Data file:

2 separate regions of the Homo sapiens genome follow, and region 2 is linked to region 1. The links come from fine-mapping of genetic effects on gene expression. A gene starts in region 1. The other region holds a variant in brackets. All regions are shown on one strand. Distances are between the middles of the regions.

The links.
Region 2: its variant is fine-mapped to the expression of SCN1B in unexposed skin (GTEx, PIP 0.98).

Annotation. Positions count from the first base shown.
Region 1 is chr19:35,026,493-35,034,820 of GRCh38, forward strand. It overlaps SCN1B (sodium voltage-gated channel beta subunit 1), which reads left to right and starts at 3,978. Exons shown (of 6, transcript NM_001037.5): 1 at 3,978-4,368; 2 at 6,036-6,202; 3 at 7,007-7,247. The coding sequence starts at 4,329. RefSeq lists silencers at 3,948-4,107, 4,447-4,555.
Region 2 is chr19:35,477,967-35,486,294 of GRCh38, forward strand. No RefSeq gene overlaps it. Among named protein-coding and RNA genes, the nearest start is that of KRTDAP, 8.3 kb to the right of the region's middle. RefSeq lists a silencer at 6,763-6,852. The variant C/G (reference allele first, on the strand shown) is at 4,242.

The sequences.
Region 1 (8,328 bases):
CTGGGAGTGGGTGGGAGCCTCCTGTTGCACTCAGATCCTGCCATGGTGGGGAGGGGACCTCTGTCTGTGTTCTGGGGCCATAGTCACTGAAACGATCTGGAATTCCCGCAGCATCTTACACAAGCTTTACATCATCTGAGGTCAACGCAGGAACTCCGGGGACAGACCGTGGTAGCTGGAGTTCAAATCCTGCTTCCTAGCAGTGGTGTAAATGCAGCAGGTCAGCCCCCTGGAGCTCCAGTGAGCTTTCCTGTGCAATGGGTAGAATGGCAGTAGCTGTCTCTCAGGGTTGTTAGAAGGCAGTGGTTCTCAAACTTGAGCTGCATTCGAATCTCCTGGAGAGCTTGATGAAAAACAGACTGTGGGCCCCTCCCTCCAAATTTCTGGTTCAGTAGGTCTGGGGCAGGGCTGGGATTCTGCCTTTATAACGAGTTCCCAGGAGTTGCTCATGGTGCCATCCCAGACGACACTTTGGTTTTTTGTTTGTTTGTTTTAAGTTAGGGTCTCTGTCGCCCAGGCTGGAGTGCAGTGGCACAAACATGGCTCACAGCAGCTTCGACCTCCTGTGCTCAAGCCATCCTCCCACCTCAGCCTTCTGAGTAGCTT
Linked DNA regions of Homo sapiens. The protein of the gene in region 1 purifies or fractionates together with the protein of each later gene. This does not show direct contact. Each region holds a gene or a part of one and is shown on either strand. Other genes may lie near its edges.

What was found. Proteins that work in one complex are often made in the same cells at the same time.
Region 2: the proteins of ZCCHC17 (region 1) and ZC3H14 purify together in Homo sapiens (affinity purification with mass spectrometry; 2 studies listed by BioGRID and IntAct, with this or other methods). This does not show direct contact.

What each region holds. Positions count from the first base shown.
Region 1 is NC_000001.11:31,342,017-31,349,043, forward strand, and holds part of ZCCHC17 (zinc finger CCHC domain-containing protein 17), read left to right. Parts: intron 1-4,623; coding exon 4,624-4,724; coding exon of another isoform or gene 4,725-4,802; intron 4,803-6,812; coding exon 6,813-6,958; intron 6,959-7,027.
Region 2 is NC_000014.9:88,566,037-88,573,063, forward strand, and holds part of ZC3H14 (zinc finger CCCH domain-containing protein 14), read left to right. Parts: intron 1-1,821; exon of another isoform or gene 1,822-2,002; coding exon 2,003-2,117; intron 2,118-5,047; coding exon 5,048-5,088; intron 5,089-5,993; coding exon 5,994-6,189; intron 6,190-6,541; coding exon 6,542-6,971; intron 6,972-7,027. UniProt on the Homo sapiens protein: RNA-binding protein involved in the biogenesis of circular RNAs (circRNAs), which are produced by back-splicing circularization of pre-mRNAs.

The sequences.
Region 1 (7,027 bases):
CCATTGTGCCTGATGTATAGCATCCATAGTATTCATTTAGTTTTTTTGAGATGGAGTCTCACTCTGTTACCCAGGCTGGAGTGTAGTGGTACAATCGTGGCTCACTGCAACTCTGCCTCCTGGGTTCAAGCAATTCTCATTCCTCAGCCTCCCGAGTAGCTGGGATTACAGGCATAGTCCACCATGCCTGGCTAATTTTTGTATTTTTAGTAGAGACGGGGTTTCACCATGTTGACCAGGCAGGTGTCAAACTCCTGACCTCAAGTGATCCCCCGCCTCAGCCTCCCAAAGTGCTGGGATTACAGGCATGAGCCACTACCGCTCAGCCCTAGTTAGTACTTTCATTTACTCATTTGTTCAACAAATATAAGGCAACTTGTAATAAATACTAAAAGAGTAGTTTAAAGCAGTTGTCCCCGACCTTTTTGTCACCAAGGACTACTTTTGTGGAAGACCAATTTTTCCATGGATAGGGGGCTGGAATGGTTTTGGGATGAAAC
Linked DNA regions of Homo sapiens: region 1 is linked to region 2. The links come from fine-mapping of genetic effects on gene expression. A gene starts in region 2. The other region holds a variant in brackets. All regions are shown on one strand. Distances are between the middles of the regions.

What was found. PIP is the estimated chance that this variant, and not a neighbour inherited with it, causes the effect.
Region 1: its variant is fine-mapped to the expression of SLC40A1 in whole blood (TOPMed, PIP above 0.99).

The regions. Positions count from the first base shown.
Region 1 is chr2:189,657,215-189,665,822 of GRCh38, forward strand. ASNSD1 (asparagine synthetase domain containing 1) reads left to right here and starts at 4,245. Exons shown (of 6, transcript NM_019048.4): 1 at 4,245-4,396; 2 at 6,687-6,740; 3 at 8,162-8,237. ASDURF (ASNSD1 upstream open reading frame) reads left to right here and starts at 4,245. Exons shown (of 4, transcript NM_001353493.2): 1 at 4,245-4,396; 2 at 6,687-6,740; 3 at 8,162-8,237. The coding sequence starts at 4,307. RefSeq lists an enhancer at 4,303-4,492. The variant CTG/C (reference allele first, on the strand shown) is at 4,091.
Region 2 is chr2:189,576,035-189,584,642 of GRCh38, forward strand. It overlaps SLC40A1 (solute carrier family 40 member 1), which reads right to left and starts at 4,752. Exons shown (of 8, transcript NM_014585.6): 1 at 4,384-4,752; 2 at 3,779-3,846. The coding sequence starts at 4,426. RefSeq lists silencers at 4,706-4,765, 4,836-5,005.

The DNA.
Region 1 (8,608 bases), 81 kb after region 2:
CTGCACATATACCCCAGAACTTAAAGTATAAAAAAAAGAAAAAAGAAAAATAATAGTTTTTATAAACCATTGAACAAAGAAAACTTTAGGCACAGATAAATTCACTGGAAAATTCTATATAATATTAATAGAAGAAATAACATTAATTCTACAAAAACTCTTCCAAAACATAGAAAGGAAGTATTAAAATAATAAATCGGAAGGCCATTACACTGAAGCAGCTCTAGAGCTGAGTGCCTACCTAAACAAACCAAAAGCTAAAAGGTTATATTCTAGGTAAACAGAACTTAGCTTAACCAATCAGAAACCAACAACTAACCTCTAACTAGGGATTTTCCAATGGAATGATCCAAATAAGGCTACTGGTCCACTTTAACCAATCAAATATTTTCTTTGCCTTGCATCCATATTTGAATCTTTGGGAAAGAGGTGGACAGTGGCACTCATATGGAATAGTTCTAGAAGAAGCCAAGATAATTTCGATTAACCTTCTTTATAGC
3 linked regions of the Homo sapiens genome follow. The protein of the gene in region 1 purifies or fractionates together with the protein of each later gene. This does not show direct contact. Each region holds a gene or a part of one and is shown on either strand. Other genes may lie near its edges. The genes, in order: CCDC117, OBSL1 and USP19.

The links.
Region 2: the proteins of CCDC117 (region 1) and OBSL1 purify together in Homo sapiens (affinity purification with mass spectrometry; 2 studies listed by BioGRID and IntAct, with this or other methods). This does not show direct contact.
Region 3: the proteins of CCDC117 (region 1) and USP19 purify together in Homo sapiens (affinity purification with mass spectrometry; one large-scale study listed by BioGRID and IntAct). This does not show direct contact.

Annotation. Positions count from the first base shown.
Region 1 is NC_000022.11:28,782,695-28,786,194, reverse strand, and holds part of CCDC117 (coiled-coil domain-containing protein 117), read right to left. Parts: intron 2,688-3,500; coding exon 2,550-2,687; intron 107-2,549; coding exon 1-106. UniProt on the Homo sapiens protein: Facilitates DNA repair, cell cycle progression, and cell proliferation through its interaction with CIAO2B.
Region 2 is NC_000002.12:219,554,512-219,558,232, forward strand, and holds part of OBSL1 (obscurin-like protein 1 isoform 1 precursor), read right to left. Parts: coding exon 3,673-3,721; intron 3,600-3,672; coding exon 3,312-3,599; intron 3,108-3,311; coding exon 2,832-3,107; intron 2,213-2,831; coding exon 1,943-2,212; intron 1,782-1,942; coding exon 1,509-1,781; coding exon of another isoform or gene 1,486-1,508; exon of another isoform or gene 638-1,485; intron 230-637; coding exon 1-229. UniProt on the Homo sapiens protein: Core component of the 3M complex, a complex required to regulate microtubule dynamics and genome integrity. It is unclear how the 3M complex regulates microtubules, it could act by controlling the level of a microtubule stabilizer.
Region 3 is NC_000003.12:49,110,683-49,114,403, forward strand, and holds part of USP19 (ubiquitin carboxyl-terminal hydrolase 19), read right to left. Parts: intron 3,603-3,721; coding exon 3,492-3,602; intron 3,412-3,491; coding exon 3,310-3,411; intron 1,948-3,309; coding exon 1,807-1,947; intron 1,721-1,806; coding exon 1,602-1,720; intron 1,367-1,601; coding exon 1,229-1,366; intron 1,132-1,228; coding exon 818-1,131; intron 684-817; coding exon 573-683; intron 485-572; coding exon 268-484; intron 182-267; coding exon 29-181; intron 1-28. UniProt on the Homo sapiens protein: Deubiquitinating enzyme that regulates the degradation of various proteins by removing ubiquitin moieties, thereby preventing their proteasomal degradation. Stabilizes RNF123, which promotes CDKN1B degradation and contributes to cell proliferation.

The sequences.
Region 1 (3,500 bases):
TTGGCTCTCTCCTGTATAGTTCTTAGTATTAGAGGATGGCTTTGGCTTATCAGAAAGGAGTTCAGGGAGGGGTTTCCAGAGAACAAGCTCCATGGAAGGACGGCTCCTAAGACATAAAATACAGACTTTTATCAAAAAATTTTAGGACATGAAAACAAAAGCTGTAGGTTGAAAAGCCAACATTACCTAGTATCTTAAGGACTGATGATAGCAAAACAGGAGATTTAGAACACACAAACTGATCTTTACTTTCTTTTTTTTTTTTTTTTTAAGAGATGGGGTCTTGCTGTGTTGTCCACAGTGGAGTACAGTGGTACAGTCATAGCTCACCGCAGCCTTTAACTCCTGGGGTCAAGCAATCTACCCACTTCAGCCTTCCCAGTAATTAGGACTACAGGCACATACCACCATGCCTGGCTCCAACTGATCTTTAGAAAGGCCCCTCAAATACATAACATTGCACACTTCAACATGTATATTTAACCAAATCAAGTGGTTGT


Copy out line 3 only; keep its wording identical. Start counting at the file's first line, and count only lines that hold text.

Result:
Region 2: its variant is fine-mapped to the expression of SCN1B in unexposed skin (GTEx, PIP 0.98).